If there’s another driver who needs to miss a race, will you still get that opportunity now that this has been announced and moving to a new manufacturer?

I don’t think I will. First off, I don’t wish that on anybody else. It was just a crazy sequence of events there. I don’t think so, but you never know. At this point, we’re definitely fully focused on closing out the Xfinity Series strong and closing out my time at JR Motorsports as strong as we can, and hopefully going for a championship.

Tony Stewart said today that he thinks he can mold you into a Cup champion. What will it take for you to do that?

I think I have the foundation on and off the track to do that. I really just have to get accustomed to the race cars, and the racing. Cup racing is incredibly hard. And these guys are top-level, incredible talents. … Everybody that makes it to this point is an extremely good race-car driver. So it’s just about, for me, putting all the pieces together. I feel like I know that I’m going to have a great team around me with Rodney [Childers] and that whole 4 group. And I know that if we put all the pieces together and if we do the right things and work hard, we can have success.

Is any part of this surreal?

Today was a little surreal. I think seeing the [SHR] backdrop … and all the media attention has been kind of surreal. I feel really spoiled. I think honestly, today, it just is amazing to get to experience all this. I’ve had a lot of time to process this day, and I’m still processing even in the moment. But it’s been just such an exciting day from the start.

Future Cup champ?

Tony Stewart explains why he thinks SHR can turn Josh Berry into a Cup champion.

You’re replacing Kevin Harvick — or taking the seat of Kevin Harvick. Nobody can probably replace Kevin. What does it mean to you to be in that car?

First off, it’s just an incredible opportunity. They’ve been one of the winningest if not the winningest car over the past decade in the Cup Series. They set the bar, set the standard for how you operate as a Cup team. For me, that’s a really big sigh of relief to go to a team that’s operating at that kind of level. For me, it gives me some relief and knowing — similar to what I experienced this year [at Hendrick] — that if I can go into it with the right mindset and do the work that I need to do and perform on the racetrack and learn from those guys and work with them, that we can have the results that we deserve. And I truly believe that.

For the first half of next year, Kevin Harvick is going to be up in the FOX booth watching you race and probably critiquing you a little bit. Has he given you any advice and have you asked him to be easy on you at all? At least at the start?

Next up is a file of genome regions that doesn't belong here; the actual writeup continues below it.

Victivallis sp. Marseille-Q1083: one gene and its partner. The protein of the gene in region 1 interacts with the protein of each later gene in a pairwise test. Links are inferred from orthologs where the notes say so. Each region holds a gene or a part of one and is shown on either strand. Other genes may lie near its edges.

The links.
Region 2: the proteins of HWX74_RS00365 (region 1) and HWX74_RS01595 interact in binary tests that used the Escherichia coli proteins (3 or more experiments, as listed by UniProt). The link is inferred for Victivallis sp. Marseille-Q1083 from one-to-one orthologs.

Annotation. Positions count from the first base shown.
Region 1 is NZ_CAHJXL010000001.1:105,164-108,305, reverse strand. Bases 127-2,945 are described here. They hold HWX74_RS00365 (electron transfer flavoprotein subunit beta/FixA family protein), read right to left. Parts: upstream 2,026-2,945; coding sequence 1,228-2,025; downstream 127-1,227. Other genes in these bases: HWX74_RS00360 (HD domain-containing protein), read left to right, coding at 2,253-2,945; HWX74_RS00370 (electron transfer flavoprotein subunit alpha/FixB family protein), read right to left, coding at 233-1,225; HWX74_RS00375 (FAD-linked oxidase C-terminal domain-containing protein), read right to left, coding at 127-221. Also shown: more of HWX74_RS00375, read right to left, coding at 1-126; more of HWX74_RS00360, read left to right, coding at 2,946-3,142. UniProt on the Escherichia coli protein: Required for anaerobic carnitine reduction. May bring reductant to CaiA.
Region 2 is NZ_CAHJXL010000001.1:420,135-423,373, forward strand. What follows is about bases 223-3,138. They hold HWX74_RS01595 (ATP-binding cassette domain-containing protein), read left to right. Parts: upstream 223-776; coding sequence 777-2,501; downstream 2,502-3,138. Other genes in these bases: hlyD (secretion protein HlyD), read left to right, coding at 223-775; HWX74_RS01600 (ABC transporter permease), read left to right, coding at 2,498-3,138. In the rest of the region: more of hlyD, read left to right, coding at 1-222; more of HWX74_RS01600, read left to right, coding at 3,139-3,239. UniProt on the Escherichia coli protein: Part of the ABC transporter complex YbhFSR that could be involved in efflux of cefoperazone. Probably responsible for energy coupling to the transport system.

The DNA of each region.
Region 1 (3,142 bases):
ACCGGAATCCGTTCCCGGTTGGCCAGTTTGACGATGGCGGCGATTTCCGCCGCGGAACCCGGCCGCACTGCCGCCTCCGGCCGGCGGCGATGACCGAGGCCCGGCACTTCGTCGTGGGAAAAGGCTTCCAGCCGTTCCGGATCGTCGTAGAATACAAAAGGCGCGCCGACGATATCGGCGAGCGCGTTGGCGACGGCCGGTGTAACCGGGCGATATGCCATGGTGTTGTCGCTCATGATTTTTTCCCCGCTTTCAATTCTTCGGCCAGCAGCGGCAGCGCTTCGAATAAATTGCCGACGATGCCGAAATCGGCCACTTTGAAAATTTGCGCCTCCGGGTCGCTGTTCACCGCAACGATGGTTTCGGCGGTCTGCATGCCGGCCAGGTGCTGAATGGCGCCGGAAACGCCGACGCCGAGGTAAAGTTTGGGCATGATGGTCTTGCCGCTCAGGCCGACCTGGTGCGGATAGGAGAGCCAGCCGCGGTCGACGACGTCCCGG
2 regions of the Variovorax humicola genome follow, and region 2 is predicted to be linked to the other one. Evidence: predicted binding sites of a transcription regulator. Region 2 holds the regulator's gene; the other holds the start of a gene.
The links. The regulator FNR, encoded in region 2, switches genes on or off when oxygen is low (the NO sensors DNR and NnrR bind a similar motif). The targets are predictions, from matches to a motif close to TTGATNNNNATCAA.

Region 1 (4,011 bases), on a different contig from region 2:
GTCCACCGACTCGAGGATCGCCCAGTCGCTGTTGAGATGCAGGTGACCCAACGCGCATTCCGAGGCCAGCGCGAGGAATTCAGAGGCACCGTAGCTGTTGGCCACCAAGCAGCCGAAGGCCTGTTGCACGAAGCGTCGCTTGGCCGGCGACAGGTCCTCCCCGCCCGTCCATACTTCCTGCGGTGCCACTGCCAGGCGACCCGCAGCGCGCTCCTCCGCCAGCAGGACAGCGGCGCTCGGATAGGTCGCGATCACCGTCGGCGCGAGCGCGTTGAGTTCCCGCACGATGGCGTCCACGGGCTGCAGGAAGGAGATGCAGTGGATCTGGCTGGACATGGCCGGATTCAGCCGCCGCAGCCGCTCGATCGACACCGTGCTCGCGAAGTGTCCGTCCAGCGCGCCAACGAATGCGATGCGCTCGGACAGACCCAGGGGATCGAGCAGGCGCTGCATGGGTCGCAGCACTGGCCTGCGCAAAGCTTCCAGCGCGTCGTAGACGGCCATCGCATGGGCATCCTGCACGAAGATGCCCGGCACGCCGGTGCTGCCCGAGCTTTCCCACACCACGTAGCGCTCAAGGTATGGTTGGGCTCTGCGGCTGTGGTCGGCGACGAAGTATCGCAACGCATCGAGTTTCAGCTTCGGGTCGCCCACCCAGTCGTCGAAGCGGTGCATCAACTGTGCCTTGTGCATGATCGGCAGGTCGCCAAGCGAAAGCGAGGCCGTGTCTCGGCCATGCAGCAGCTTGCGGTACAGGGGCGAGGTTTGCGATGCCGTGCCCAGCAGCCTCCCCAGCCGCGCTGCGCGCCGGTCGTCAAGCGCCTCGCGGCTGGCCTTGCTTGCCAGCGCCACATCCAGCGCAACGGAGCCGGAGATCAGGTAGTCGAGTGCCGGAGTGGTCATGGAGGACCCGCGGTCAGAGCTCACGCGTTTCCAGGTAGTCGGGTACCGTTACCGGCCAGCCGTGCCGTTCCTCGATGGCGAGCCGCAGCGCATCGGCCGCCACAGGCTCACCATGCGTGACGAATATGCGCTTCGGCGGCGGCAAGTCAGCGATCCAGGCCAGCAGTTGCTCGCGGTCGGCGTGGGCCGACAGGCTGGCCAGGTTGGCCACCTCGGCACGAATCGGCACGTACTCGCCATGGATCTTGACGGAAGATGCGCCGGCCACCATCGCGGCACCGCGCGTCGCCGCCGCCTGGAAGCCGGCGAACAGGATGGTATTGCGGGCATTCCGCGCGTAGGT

No. It’s an exciting time for him as well. But honestly, it’s something similar that I’ve related to with Dale [Earnhardt Jr. at NBC]. So I get the critiquing part of it. Kevin is going to be a great asset to me. He’s a future NASCAR Hall of Famer, one of the best to ever do it and taking his seat in his car that he’s getting out of is a tremendous opportunity. I’m going to be using Kevin as much as I can. He’s a wealth of knowledge. I’d be silly not to call Kevin every chance I can.

What To Watch For

With a start time of a little after 6 p.m. CT, the Cup race at Nashville should go from sunlight to racing under the lights at Nashville Superspeedway, where sundown likely will come about two hours into the race.

How much will the track change? Temperatures will get cooler, but a concrete surface sometimes doesn’t change as much. Still, keeping up with the track should be key.

Obviously, many eyes will be on Chase Elliott, who won the race last year and needs a win over the next 10 races to secure a playoff spot.

Among the drivers who were strong there last year — Martin Truex Jr. and Kyle Busch — so expect them to be strong again.

Thinking Out Loud

Some fans aren’t thrilled with a Sunday night event, but for the Nashville race as well as the Atlanta race next month, racing at night is likely a good thing for the fans in attendance and the drivers themselves.

The Next Gen car generates more heat than the previous car so the drivers will appreciate the cooler temperatures.

The fans, too, likely will be more comfortable. But will those advantages racing on Sunday night outweigh the disadvantage of fans both at the track and watching at home potentially having to go to work in the morning?

That’s something NASCAR will have to monitor. But it certainly is worth a try.

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They Said It                                                                       

“Josh is somebody that we feel like we can turn into a champion.” —Tony Stewart on Stewart-Haas Racing signing Josh Berry to drive the No. 4 car in 2024

Bob Pockrass covers NASCAR for FOX Sports. He has spent decades covering motorsports, including the past 30 Daytona 500s, with stints at ESPN, Sporting News, NASCAR Scene magazine and The (Daytona Beach) News-Journal. Follow him on Twitter @bobpockrass, and sign up for the FOX Sports NASCAR Newsletter with Bob Pockrass.